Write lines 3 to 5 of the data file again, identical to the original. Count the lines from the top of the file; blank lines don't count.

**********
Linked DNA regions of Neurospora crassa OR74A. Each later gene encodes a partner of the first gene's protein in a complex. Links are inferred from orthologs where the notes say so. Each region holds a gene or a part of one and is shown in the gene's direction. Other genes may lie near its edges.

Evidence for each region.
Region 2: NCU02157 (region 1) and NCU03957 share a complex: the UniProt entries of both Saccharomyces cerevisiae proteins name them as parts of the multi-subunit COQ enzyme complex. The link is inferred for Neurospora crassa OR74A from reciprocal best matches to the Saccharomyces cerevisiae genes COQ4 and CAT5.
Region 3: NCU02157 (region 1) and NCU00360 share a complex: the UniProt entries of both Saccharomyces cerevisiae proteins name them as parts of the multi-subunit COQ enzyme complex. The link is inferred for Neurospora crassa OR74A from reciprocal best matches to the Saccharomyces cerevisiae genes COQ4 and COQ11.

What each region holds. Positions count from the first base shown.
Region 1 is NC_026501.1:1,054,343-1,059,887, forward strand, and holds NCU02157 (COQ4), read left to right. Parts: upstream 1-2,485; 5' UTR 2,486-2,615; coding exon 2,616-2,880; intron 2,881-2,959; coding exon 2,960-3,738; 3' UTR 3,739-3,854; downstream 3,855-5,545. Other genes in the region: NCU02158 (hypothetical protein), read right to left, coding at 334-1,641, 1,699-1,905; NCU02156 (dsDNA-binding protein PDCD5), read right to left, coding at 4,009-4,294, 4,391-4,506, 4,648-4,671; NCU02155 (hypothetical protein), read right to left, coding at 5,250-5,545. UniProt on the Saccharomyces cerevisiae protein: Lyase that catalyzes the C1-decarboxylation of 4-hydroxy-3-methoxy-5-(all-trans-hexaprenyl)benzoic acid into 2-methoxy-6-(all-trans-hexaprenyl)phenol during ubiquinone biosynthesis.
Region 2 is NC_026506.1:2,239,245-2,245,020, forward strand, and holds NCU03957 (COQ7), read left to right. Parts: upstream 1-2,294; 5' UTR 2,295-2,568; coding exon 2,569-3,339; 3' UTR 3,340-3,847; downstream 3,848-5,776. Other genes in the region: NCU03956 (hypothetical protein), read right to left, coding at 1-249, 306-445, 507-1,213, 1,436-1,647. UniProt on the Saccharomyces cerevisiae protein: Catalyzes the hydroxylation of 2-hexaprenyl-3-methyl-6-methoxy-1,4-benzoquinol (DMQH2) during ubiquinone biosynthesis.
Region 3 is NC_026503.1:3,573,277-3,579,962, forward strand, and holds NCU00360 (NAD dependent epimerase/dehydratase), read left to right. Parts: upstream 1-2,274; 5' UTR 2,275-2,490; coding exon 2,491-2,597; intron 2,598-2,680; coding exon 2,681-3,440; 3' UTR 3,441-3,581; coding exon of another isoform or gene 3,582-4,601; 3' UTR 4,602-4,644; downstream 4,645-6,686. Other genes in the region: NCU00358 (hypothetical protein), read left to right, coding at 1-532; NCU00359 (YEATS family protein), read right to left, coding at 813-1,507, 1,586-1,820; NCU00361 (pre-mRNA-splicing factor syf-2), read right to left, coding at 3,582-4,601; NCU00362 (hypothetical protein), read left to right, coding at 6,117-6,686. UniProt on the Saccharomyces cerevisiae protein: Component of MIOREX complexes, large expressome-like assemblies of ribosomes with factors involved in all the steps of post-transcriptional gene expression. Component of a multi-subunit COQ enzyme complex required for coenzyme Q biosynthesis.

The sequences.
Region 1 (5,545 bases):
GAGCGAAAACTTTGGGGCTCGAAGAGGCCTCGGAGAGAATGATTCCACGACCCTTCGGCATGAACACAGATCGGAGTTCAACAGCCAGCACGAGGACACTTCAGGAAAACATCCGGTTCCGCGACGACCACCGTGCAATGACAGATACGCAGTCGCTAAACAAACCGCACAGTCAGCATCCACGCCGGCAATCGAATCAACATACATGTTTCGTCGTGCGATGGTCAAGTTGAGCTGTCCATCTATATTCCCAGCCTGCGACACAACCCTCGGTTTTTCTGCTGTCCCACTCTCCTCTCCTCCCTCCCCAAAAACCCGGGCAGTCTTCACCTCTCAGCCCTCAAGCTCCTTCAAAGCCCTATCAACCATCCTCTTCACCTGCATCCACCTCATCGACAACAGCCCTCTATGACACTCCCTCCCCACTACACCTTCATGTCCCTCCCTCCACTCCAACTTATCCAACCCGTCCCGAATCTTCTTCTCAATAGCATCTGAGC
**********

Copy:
Region 2: NCU02157 (region 1) and NCU03957 share a complex: the UniProt entries of both Saccharomyces cerevisiae proteins name them as parts of the multi-subunit COQ enzyme complex. The link is inferred for Neurospora crassa OR74A from reciprocal best matches to the Saccharomyces cerevisiae genes COQ4 and CAT5.
Region 3: NCU02157 (region 1) and NCU00360 share a complex: the UniProt entries of both Saccharomyces cerevisiae proteins name them as parts of the multi-subunit COQ enzyme complex. The link is inferred for Neurospora crassa OR74A from reciprocal best matches to the Saccharomyces cerevisiae genes COQ4 and COQ11.

What each region holds. Positions count from the first base shown.